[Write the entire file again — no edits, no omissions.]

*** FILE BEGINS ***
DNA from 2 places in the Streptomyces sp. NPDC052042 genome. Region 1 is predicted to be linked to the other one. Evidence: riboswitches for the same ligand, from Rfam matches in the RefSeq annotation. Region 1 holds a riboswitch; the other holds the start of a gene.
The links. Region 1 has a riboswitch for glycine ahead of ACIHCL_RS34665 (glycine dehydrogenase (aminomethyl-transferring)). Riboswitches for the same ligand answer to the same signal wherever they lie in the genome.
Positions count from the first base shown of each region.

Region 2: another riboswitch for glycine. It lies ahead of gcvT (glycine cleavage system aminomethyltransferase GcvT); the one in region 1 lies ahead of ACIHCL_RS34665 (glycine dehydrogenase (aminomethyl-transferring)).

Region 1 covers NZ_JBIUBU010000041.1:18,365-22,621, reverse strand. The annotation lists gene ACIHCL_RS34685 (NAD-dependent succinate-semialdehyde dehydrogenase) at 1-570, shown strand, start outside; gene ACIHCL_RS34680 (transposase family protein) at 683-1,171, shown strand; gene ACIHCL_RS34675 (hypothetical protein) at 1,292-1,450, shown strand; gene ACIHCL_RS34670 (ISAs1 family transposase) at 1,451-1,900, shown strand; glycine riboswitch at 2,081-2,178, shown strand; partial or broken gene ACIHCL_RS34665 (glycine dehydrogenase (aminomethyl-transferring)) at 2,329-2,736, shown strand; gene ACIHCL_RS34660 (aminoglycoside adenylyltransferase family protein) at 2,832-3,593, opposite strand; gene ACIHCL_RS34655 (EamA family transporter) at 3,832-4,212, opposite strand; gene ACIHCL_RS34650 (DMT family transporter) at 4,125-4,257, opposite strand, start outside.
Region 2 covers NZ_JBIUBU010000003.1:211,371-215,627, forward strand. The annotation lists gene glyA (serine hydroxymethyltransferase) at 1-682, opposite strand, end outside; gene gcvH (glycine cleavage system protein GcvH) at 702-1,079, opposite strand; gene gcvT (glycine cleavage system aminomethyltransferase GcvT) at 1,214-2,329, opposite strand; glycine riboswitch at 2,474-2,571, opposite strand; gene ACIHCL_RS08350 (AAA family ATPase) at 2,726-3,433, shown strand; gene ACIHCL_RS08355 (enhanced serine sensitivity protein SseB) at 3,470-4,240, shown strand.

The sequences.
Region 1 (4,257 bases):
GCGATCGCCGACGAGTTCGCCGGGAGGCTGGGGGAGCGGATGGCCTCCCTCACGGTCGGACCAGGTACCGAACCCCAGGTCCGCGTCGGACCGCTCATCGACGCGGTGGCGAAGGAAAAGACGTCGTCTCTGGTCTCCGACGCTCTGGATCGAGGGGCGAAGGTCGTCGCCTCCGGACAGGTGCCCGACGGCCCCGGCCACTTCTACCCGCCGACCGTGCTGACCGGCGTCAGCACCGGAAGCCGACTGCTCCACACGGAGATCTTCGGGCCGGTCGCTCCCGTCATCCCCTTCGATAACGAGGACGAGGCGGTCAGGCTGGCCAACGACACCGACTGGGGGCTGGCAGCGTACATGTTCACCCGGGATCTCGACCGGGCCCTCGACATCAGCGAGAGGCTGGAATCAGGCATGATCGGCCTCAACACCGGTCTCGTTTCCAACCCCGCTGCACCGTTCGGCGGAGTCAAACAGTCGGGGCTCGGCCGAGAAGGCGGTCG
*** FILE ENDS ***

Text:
DNA from 2 places in the Streptomyces sp. NPDC052042 genome. Region 1 is predicted to be linked to the other one. Evidence: riboswitches for the same ligand, from Rfam matches in the RefSeq annotation. Region 1 holds a riboswitch; the other holds the start of a gene.
The links. Region 1 has a riboswitch for glycine ahead of ACIHCL_RS34665 (glycine dehydrogenase (aminomethyl-transferring)). Riboswitches for the same ligand answer to the same signal wherever they lie in the genome.
Positions count from the first base shown of each region.

Region 2: another riboswitch for glycine. It lies ahead of gcvT (glycine cleavage system aminomethyltransferase GcvT); the one in region 1 lies ahead of ACIHCL_RS34665 (glycine dehydrogenase (aminomethyl-transferring)).

Region 1 covers NZ_JBIUBU010000041.1:18,365-22,621, reverse strand. The annotation lists gene ACIHCL_RS34685 (NAD-dependent succinate-semialdehyde dehydrogenase) at 1-570, shown strand, start outside; gene ACIHCL_RS34680 (transposase family protein) at 683-1,171, shown strand; gene ACIHCL_RS34675 (hypothetical protein) at 1,292-1,450, shown strand; gene ACIHCL_RS34670 (ISAs1 family transposase) at 1,451-1,900, shown strand; glycine riboswitch at 2,081-2,178, shown strand; partial or broken gene ACIHCL_RS34665 (glycine dehydrogenase (aminomethyl-transferring)) at 2,329-2,736, shown strand; gene ACIHCL_RS34660 (aminoglycoside adenylyltransferase family protein) at 2,832-3,593, opposite strand; gene ACIHCL_RS34655 (EamA family transporter) at 3,832-4,212, opposite strand; gene ACIHCL_RS34650 (DMT family transporter) at 4,125-4,257, opposite strand, start outside.
Region 2 covers NZ_JBIUBU010000003.1:211,371-215,627, forward strand. The annotation lists gene glyA (serine hydroxymethyltransferase) at 1-682, opposite strand, end outside; gene gcvH (glycine cleavage system protein GcvH) at 702-1,079, opposite strand; gene gcvT (glycine cleavage system aminomethyltransferase GcvT) at 1,214-2,329, opposite strand; glycine riboswitch at 2,474-2,571, opposite strand; gene ACIHCL_RS08350 (AAA family ATPase) at 2,726-3,433, shown strand; gene ACIHCL_RS08355 (enhanced serine sensitivity protein SseB) at 3,470-4,240, shown strand.

The sequences.
Region 1 (4,257 bases):
GCGATCGCCGACGAGTTCGCCGGGAGGCTGGGGGAGCGGATGGCCTCCCTCACGGTCGGACCAGGTACCGAACCCCAGGTCCGCGTCGGACCGCTCATCGACGCGGTGGCGAAGGAAAAGACGTCGTCTCTGGTCTCCGACGCTCTGGATCGAGGGGCGAAGGTCGTCGCCTCCGGACAGGTGCCCGACGGCCCCGGCCACTTCTACCCGCCGACCGTGCTGACCGGCGTCAGCACCGGAAGCCGACTGCTCCACACGGAGATCTTCGGGCCGGTCGCTCCCGTCATCCCCTTCGATAACGAGGACGAGGCGGTCAGGCTGGCCAACGACACCGACTGGGGGCTGGCAGCGTACATGTTCACCCGGGATCTCGACCGGGCCCTCGACATCAGCGAGAGGCTGGAATCAGGCATGATCGGCCTCAACACCGGTCTCGTTTCCAACCCCGCTGCACCGTTCGGCGGAGTCAAACAGTCGGGGCTCGGCCGAGAAGGCGGTCG